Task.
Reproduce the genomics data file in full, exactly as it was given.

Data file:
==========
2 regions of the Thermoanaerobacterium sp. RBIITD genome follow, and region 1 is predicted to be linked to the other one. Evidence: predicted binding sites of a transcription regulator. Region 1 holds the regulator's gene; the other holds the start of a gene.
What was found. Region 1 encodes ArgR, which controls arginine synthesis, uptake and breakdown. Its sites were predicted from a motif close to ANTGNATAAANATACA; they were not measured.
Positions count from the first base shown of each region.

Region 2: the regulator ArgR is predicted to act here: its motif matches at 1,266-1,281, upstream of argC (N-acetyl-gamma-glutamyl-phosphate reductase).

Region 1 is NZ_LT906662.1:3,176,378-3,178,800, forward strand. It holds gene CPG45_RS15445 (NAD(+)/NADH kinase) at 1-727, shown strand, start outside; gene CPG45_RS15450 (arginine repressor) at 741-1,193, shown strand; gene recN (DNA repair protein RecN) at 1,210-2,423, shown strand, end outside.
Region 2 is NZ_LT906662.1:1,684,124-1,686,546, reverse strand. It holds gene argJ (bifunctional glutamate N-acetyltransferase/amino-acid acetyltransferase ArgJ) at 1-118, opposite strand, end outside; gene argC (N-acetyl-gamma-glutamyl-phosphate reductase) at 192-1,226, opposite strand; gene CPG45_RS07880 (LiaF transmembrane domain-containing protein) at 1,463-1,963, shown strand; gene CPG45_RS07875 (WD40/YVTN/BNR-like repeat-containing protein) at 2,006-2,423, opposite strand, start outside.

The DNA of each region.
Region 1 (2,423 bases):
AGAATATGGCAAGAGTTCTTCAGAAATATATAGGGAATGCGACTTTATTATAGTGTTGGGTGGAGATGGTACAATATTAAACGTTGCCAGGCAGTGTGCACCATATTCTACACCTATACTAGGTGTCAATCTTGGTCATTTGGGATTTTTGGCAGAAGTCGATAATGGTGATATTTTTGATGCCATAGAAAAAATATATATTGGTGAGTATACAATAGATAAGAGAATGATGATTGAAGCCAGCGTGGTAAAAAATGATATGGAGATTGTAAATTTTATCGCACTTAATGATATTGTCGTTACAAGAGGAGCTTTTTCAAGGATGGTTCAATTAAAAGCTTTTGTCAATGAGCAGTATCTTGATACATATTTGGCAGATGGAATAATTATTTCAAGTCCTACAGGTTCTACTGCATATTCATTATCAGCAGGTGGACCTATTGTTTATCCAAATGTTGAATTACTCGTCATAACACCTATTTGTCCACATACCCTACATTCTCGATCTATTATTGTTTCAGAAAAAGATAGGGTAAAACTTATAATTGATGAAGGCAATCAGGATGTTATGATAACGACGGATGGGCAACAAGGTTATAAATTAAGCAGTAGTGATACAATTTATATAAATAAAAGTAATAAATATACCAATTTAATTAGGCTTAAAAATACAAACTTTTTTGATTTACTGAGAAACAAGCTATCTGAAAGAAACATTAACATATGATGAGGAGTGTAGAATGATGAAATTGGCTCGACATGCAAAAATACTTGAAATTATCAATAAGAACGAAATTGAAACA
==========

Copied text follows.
2 regions of the Thermoanaerobacterium sp. RBIITD genome follow, and region 1 is predicted to be linked to the other one. Evidence: predicted binding sites of a transcription regulator. Region 1 holds the regulator's gene; the other holds the start of a gene.
What was found. Region 1 encodes ArgR, which controls arginine synthesis, uptake and breakdown. Its sites were predicted from a motif close to ANTGNATAAANATACA; they were not measured.
Positions count from the first base shown of each region.

Region 2: the regulator ArgR is predicted to act here: its motif matches at 1,266-1,281, upstream of argC (N-acetyl-gamma-glutamyl-phosphate reductase).

Region 1 is NZ_LT906662.1:3,176,378-3,178,800, forward strand. It holds gene CPG45_RS15445 (NAD(+)/NADH kinase) at 1-727, shown strand, start outside; gene CPG45_RS15450 (arginine repressor) at 741-1,193, shown strand; gene recN (DNA repair protein RecN) at 1,210-2,423, shown strand, end outside.
Region 2 is NZ_LT906662.1:1,684,124-1,686,546, reverse strand. It holds gene argJ (bifunctional glutamate N-acetyltransferase/amino-acid acetyltransferase ArgJ) at 1-118, opposite strand, end outside; gene argC (N-acetyl-gamma-glutamyl-phosphate reductase) at 192-1,226, opposite strand; gene CPG45_RS07880 (LiaF transmembrane domain-containing protein) at 1,463-1,963, shown strand; gene CPG45_RS07875 (WD40/YVTN/BNR-like repeat-containing protein) at 2,006-2,423, opposite strand, start outside.

The DNA of each region.
Region 1 (2,423 bases):
AGAATATGGCAAGAGTTCTTCAGAAATATATAGGGAATGCGACTTTATTATAGTGTTGGGTGGAGATGGTACAATATTAAACGTTGCCAGGCAGTGTGCACCATATTCTACACCTATACTAGGTGTCAATCTTGGTCATTTGGGATTTTTGGCAGAAGTCGATAATGGTGATATTTTTGATGCCATAGAAAAAATATATATTGGTGAGTATACAATAGATAAGAGAATGATGATTGAAGCCAGCGTGGTAAAAAATGATATGGAGATTGTAAATTTTATCGCACTTAATGATATTGTCGTTACAAGAGGAGCTTTTTCAAGGATGGTTCAATTAAAAGCTTTTGTCAATGAGCAGTATCTTGATACATATTTGGCAGATGGAATAATTATTTCAAGTCCTACAGGTTCTACTGCATATTCATTATCAGCAGGTGGACCTATTGTTTATCCAAATGTTGAATTACTCGTCATAACACCTATTTGTCCACATACCCTACATTCTCGATCTATTATTGTTTCAGAAAAAGATAGGGTAAAACTTATAATTGATGAAGGCAATCAGGATGTTATGATAACGACGGATGGGCAACAAGGTTATAAATTAAGCAGTAGTGATACAATTTATATAAATAAAAGTAATAAATATACCAATTTAATTAGGCTTAAAAATACAAACTTTTTTGATTTACTGAGAAACAAGCTATCTGAAAGAAACATTAACATATGATGAGGAGTGTAGAATGATGAAATTGGCTCGACATGCAAAAATACTTGAAATTATCAATAAGAACGAAATTGAAACA